In an attempt to create a path to reopen the economy, health officials are beginning to speak of “surveillance” and identifying and certifying people who have recovered from COVID-19 in order to exempt these individuals from restrictions on sheltering in place. This system would allow the United States to build a new labor force of the certified recovered—creating a dual labor force of those allowed to participate fully and those mandated to stay home.
It seems there is already a mechanism in place to allow that to happen. The U.S. Equal Employment Opportunity Commission recently reissued guidance suggesting that discrimination can be acceptable against those who have not developed immunity from the novel coronavirus.
In an April 6 STAT article touting the certification system for the recovered as having the potential to “speed economic recovery while slowing the virus,” authors Aaron Edlin, a health policy researcher, and Bryce Nesbitt, an entrepreneur, dismiss concerns about the preferential treatment given to those who have developed immunity.
“If immunity is important to safely perform a job, then giving preference to those who are certified as recovered is justified, particularly in our present emergency,” they write. “Getting more people working safely is paramount.”
Germany is already coordinating a study to investigate this question. Researchers at the Helmholtz Centre for Infection Research in Braunschweig are currently analyzing blood from more than 100,000 donors—testing for antibodies against the COVID-19 pathogen. The study is expected to provide an accurate picture of immunity and pandemic development because it will study whether there is an “unrecognized COVID-19 immunity in the population beyond the SARS-CoV-2 infections recorded.”
Gerard Krause, head of the Helmholtz Centre Department of Epidemiology, told Der Spiegel that “immune individuals could be issued with a kind of vaccination certificate, which would allow them to be exempted from restrictions on their activities.”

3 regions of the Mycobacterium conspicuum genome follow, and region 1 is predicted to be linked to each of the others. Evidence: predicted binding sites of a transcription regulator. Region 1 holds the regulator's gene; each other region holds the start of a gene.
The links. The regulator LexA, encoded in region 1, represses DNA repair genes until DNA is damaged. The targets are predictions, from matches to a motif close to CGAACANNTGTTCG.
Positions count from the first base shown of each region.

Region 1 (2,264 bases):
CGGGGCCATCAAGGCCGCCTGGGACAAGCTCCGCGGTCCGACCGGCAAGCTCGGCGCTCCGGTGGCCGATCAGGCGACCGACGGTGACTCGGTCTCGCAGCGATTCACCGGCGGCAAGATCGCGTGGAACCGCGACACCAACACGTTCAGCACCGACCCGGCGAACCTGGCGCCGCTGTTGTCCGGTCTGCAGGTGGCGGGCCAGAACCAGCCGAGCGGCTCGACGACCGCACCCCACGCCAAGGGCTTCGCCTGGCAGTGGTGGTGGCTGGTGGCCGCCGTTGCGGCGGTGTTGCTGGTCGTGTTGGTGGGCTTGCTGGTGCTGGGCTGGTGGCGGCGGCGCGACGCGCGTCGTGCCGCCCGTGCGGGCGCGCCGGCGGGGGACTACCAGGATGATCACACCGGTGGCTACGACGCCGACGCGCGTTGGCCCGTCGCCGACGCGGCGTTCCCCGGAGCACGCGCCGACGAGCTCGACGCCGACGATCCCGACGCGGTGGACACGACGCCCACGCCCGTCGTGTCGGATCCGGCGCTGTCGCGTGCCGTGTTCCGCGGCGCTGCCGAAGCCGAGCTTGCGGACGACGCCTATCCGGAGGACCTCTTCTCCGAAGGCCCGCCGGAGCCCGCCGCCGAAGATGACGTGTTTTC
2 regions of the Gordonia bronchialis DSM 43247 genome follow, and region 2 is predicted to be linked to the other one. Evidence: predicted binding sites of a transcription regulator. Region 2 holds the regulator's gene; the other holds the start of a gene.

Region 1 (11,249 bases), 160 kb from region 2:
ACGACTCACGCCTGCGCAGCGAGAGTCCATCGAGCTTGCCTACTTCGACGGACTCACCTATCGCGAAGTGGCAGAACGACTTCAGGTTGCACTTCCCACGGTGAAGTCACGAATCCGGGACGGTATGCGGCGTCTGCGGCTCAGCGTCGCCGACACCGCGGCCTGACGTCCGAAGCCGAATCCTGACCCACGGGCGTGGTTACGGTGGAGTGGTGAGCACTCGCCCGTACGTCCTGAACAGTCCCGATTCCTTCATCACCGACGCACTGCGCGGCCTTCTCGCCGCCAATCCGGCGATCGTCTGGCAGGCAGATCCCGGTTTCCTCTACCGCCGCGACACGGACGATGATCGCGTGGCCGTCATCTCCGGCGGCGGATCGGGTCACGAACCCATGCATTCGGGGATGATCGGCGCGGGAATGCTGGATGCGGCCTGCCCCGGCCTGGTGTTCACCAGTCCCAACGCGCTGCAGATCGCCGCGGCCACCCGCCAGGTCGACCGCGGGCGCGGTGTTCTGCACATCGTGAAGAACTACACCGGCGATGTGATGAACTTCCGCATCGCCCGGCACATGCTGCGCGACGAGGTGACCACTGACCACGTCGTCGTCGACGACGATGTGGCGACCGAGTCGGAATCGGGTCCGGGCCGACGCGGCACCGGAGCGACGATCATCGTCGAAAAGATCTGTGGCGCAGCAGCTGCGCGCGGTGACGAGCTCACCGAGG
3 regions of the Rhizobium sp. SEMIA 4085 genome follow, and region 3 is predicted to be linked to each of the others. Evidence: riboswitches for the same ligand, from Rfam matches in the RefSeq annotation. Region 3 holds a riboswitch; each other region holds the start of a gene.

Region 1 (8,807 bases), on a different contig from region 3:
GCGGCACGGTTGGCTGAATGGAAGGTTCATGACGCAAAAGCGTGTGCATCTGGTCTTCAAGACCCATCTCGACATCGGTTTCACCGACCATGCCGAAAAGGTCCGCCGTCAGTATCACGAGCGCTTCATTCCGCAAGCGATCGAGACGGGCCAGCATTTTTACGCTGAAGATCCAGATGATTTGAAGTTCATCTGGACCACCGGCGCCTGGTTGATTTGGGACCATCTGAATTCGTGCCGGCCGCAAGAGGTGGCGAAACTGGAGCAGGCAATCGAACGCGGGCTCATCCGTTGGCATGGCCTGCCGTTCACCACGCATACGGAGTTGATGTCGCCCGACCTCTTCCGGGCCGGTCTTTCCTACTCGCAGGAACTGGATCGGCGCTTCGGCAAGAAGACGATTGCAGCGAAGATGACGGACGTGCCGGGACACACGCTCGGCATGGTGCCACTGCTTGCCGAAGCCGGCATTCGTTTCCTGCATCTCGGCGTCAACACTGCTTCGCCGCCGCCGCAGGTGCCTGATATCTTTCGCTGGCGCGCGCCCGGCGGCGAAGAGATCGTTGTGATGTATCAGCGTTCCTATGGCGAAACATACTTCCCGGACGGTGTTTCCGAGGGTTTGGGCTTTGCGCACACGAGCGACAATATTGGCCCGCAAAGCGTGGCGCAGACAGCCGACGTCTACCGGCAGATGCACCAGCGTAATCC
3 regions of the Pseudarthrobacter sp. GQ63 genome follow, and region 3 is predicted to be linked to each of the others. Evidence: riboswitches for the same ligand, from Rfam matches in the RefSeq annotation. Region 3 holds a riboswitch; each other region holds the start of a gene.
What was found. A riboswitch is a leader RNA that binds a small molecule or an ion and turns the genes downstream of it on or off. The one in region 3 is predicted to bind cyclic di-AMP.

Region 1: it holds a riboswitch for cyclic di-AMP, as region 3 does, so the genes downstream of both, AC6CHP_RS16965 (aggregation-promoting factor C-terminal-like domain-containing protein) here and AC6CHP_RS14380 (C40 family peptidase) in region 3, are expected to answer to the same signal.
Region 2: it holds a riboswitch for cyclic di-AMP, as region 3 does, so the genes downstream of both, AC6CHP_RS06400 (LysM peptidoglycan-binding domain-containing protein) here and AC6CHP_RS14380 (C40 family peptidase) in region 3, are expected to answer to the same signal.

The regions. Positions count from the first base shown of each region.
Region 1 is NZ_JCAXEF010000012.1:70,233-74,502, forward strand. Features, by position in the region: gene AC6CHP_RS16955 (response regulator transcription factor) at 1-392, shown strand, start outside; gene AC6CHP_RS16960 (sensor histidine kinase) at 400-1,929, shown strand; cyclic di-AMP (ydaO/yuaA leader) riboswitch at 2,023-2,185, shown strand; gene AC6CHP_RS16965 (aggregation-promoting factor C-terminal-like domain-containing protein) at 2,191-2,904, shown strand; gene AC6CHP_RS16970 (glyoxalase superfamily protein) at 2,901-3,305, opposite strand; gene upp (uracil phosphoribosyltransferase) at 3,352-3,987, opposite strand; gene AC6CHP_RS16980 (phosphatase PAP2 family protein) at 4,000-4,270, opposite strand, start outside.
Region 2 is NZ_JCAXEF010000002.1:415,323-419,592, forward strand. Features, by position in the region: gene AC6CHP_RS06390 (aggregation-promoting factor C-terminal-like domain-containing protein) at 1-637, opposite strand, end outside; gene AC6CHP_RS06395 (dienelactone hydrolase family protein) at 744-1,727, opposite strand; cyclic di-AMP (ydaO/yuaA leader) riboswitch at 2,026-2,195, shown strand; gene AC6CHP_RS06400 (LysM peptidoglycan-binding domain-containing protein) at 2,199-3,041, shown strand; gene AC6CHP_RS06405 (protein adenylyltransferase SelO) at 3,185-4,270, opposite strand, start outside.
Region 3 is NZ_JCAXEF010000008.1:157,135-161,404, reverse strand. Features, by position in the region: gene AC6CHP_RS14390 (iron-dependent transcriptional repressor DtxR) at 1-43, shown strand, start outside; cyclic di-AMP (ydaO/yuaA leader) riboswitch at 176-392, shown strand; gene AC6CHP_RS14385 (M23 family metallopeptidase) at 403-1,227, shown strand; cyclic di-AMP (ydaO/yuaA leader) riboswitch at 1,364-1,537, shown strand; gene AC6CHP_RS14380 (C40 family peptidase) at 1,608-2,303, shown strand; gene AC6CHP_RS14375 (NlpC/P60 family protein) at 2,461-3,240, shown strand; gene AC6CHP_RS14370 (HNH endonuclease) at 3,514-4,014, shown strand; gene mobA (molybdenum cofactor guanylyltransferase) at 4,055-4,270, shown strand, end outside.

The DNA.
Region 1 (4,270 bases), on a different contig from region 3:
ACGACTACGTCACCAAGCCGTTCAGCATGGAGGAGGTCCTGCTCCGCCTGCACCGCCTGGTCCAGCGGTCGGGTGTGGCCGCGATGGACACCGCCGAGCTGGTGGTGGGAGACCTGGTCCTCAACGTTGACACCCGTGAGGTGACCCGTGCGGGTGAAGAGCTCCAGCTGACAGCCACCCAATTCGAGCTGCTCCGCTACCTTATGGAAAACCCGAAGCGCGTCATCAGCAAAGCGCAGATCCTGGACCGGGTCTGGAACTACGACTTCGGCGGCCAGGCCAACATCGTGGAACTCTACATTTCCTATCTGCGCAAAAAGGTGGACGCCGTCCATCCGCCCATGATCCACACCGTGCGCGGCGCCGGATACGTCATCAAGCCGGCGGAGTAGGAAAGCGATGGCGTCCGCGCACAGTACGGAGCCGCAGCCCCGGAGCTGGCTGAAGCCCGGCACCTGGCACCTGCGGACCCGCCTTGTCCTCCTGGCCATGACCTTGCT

During an April 6 press conference, Dr. Anthony Fauci, director of the National Institute of Allergy and Infectious Diseases, appeared to allude to such a system when he spoke of surveillance and extensive testing for antibodies. For STAT authors Edlin and Nesbitt, “certification could begin by drawing on existing tests and hospital records starting with individuals who already had both a positive test and matching symptoms. Now that fast antibody and viral tests have FDA approval, new testing will pick up speed. If certification piggybacks on such tests, the U.S. could create a substantial and vital new labor force of the certified recovered.”
Those who have obeyed the calls for sheltering in place would be less likely to be eligible to participate in that “vital new labor force” unless they have developed a natural immunity to the virus. The new labor force would be disproportionately younger. Ironically, those who participated in Mardi Gras celebrations in New Orleans, or Spring Break in Florida, or the Winter Party Festival in Miami would also be more likely to have been exposed to the virus and would be more likely to qualify for the new labor force.
While few in the media have mentioned it, large parties and celebrations with thousands of people attending continued well into March. Miami’s LGBTQ celebration, held at the height of the virus outbreak through March 10 when many were already beginning to shelter in place, is still claiming victims of the virus. Several Winter Festival attendees are now in the ICU and several have died. A headline last month in the Boston Globe read: “A Boston doctor and five friends went to Miami. All six came back sick.”
The reason that so many Winter Festival attendees, Mardi Gras revelers, and Spring Break partiers contracted the virus is due to the close physical contact over longer periods of time. Much like the young (and older) health care workers who are exposed to large amounts of the virus and appear to get very sick, participants in the large parties are exposed to a much greater dose—what health care researchers call the “viral load” or the viral burden.
An article in Lancet explains why “dose matters” with this virus. Small viral loads that do not overtax the body’s initial general immune response and that allow specific antibodies to be generated are almost exactly what attenuated live virus vaccines do. But, higher viral loads like those experienced by health care workers and Spring Breakers and Winter Festival attendees are associated with much more severe symptoms.
The good news is that those who have recovered can indeed jump-start the economy. Soon there will be millions of people who have recovered. The STAT authors suggest that New York, Washington, California, and other states with high caseloads should rush to set up credible, verifiable, and voluntary programs to identify individuals as certified recovered. And while that will bring a host of other problems, it is possible that it can begin to help the country recover.